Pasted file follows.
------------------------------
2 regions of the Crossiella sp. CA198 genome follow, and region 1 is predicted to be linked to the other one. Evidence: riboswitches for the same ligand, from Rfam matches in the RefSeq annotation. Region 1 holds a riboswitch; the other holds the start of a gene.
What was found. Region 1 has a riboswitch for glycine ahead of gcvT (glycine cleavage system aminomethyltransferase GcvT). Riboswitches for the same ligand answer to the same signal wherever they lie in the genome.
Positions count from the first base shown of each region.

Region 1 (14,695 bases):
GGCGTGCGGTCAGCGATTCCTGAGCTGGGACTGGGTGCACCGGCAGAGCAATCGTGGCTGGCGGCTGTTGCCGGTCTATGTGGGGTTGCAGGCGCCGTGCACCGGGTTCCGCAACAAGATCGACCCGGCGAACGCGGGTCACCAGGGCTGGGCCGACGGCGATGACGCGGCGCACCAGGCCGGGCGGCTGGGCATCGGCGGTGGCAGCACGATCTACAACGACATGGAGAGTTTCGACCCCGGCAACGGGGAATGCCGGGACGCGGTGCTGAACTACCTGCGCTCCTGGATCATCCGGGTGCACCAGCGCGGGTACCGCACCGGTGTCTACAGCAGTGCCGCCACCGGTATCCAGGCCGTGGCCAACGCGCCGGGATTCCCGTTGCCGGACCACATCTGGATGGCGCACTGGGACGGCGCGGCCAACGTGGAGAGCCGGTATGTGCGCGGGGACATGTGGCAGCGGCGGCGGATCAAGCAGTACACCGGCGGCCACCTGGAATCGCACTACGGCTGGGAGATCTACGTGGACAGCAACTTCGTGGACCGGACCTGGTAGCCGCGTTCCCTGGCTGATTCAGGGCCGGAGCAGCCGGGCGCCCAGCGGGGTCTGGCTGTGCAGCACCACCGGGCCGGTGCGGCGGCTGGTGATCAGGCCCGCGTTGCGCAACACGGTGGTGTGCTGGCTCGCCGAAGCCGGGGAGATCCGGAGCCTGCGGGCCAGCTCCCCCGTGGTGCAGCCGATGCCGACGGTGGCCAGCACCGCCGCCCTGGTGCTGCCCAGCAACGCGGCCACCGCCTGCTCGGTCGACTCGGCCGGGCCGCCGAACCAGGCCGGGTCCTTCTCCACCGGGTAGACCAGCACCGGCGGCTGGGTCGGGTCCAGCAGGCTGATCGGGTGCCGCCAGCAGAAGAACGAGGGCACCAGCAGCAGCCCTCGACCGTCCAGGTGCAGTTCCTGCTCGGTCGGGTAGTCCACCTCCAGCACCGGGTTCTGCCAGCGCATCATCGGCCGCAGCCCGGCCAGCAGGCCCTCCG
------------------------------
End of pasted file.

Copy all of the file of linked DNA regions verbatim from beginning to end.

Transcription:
2 regions of the Crossiella sp. CA198 genome follow, and region 1 is predicted to be linked to the other one. Evidence: riboswitches for the same ligand, from Rfam matches in the RefSeq annotation. Region 1 holds a riboswitch; the other holds the start of a gene.
What was found. Region 1 has a riboswitch for glycine ahead of gcvT (glycine cleavage system aminomethyltransferase GcvT). Riboswitches for the same ligand answer to the same signal wherever they lie in the genome.
Positions count from the first base shown of each region.

Region 1 (14,695 bases):
GGCGTGCGGTCAGCGATTCCTGAGCTGGGACTGGGTGCACCGGCAGAGCAATCGTGGCTGGCGGCTGTTGCCGGTCTATGTGGGGTTGCAGGCGCCGTGCACCGGGTTCCGCAACAAGATCGACCCGGCGAACGCGGGTCACCAGGGCTGGGCCGACGGCGATGACGCGGCGCACCAGGCCGGGCGGCTGGGCATCGGCGGTGGCAGCACGATCTACAACGACATGGAGAGTTTCGACCCCGGCAACGGGGAATGCCGGGACGCGGTGCTGAACTACCTGCGCTCCTGGATCATCCGGGTGCACCAGCGCGGGTACCGCACCGGTGTCTACAGCAGTGCCGCCACCGGTATCCAGGCCGTGGCCAACGCGCCGGGATTCCCGTTGCCGGACCACATCTGGATGGCGCACTGGGACGGCGCGGCCAACGTGGAGAGCCGGTATGTGCGCGGGGACATGTGGCAGCGGCGGCGGATCAAGCAGTACACCGGCGGCCACCTGGAATCGCACTACGGCTGGGAGATCTACGTGGACAGCAACTTCGTGGACCGGACCTGGTAGCCGCGTTCCCTGGCTGATTCAGGGCCGGAGCAGCCGGGCGCCCAGCGGGGTCTGGCTGTGCAGCACCACCGGGCCGGTGCGGCGGCTGGTGATCAGGCCCGCGTTGCGCAACACGGTGGTGTGCTGGCTCGCCGAAGCCGGGGAGATCCGGAGCCTGCGGGCCAGCTCCCCCGTGGTGCAGCCGATGCCGACGGTGGCCAGCACCGCCGCCCTGGTGCTGCCCAGCAACGCGGCCACCGCCTGCTCGGTCGACTCGGCCGGGCCGCCGAACCAGGCCGGGTCCTTCTCCACCGGGTAGACCAGCACCGGCGGCTGGGTCGGGTCCAGCAGGCTGATCGGGTGCCGCCAGCAGAAGAACGAGGGCACCAGCAGCAGCCCTCGACCGTCCAGGTGCAGTTCCTGCTCGGTCGGGTAGTCCACCTCCAGCACCGGGTTCTGCCAGCGCATCATCGGCCGCAGCCCGGCCAGCAGGCCCTCCG